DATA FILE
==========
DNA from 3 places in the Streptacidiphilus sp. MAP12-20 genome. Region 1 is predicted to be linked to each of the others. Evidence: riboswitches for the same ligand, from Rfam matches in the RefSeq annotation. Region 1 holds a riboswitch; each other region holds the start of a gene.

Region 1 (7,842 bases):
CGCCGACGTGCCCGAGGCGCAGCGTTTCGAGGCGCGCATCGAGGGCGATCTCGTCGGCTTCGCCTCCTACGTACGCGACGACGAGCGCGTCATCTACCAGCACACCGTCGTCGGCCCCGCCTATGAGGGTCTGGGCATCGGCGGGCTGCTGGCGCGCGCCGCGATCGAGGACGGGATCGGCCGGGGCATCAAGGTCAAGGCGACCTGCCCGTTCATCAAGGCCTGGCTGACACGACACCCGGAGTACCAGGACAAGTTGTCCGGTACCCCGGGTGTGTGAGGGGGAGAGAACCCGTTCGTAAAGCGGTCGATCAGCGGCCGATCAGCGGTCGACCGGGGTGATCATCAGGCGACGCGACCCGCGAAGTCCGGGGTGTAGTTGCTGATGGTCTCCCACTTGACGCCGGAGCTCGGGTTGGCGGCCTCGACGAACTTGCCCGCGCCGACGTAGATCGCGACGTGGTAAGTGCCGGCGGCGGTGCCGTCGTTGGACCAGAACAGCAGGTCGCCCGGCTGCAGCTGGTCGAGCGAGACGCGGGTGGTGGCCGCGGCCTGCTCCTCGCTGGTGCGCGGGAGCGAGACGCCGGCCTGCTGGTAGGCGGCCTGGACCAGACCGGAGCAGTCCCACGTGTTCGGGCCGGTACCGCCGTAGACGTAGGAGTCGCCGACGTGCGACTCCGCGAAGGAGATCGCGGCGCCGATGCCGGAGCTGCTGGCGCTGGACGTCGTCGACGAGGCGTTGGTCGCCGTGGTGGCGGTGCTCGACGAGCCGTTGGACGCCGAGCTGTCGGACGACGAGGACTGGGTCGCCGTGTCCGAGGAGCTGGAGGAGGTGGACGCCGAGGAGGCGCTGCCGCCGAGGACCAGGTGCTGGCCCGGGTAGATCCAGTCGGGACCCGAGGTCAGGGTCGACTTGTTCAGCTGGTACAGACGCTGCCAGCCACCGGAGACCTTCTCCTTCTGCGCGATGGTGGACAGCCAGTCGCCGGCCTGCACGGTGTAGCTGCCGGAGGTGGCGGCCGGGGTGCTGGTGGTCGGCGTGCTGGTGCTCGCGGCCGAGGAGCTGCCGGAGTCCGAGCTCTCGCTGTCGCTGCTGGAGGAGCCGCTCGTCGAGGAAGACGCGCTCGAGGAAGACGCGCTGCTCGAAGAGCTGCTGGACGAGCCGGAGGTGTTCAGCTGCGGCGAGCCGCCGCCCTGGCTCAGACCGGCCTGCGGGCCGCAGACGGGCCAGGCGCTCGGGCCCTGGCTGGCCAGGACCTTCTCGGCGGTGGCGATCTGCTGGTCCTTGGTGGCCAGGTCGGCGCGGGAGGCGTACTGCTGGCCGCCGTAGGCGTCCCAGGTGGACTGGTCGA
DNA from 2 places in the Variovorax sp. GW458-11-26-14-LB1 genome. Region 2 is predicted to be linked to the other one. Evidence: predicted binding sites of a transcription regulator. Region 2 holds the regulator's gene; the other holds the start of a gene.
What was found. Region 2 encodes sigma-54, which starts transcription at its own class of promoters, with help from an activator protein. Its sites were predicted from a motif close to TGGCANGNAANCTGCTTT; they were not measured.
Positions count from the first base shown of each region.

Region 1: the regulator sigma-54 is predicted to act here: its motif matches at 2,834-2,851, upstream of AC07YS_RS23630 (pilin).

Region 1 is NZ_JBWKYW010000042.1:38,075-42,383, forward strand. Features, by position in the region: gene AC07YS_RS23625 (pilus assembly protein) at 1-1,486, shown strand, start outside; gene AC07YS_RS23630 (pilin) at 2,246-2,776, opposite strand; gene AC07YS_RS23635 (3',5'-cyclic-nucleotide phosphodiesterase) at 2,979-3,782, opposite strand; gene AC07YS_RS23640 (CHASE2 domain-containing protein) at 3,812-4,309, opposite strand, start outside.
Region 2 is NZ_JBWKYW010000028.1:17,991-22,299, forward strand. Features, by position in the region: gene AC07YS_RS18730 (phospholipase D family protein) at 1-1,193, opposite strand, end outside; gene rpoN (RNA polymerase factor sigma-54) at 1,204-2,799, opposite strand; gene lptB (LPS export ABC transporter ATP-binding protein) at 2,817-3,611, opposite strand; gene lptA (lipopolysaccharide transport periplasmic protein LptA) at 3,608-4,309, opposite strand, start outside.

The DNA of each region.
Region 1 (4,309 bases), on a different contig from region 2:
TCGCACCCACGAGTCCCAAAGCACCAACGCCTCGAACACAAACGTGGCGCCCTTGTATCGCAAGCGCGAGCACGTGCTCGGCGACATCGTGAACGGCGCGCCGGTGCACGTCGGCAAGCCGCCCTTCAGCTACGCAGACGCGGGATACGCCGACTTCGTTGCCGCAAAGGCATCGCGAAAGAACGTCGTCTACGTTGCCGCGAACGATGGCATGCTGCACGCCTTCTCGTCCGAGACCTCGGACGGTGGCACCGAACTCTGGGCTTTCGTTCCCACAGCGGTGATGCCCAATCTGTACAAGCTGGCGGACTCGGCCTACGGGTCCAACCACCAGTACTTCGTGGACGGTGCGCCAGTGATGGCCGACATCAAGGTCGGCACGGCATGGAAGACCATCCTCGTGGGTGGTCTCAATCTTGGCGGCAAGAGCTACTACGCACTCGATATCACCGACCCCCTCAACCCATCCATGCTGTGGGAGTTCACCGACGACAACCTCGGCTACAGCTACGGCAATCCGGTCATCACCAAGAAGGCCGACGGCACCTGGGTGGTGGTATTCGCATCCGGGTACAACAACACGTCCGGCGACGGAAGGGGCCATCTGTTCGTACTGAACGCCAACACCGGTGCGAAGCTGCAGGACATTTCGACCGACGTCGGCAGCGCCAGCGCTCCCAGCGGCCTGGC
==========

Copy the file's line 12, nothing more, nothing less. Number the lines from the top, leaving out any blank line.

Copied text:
TCGCACCCACGAGTCCCAAAGCACCAACGCCTCGAACACAAACGTGGCGCCCTTGTATCGCAAGCGCGAGCACGTGCTCGGCGACATCGTGAACGGCGCGCCGGTGCACGTCGGCAAGCCGCCCTTCAGCTACGCAGACGCGGGATACGCCGACTTCGTTGCCGCAAAGGCATCGCGAAAGAACGTCGTCTACGTTGCCGCGAACGATGGCATGCTGCACGCCTTCTCGTCCGAGACCTCGGACGGTGGCACCGAACTCTGGGCTTTCGTTCCCACAGCGGTGATGCCCAATCTGTACAAGCTGGCGGACTCGGCCTACGGGTCCAACCACCAGTACTTCGTGGACGGTGCGCCAGTGATGGCCGACATCAAGGTCGGCACGGCATGGAAGACCATCCTCGTGGGTGGTCTCAATCTTGGCGGCAAGAGCTACTACGCACTCGATATCACCGACCCCCTCAACCCATCCATGCTGTGGGAGTTCACCGACGACAACCTCGGCTACAGCTACGGCAATCCGGTCATCACCAAGAAGGCCGACGGCACCTGGGTGGTGGTATTCGCATCCGGGTACAACAACACGTCCGGCGACGGAAGGGGCCATCTGTTCGTACTGAACGCCAACACCGGTGCGAAGCTGCAGGACATTTCGACCGACGTCGGCAGCGCCAGCGCTCCCAGCGGCCTGGC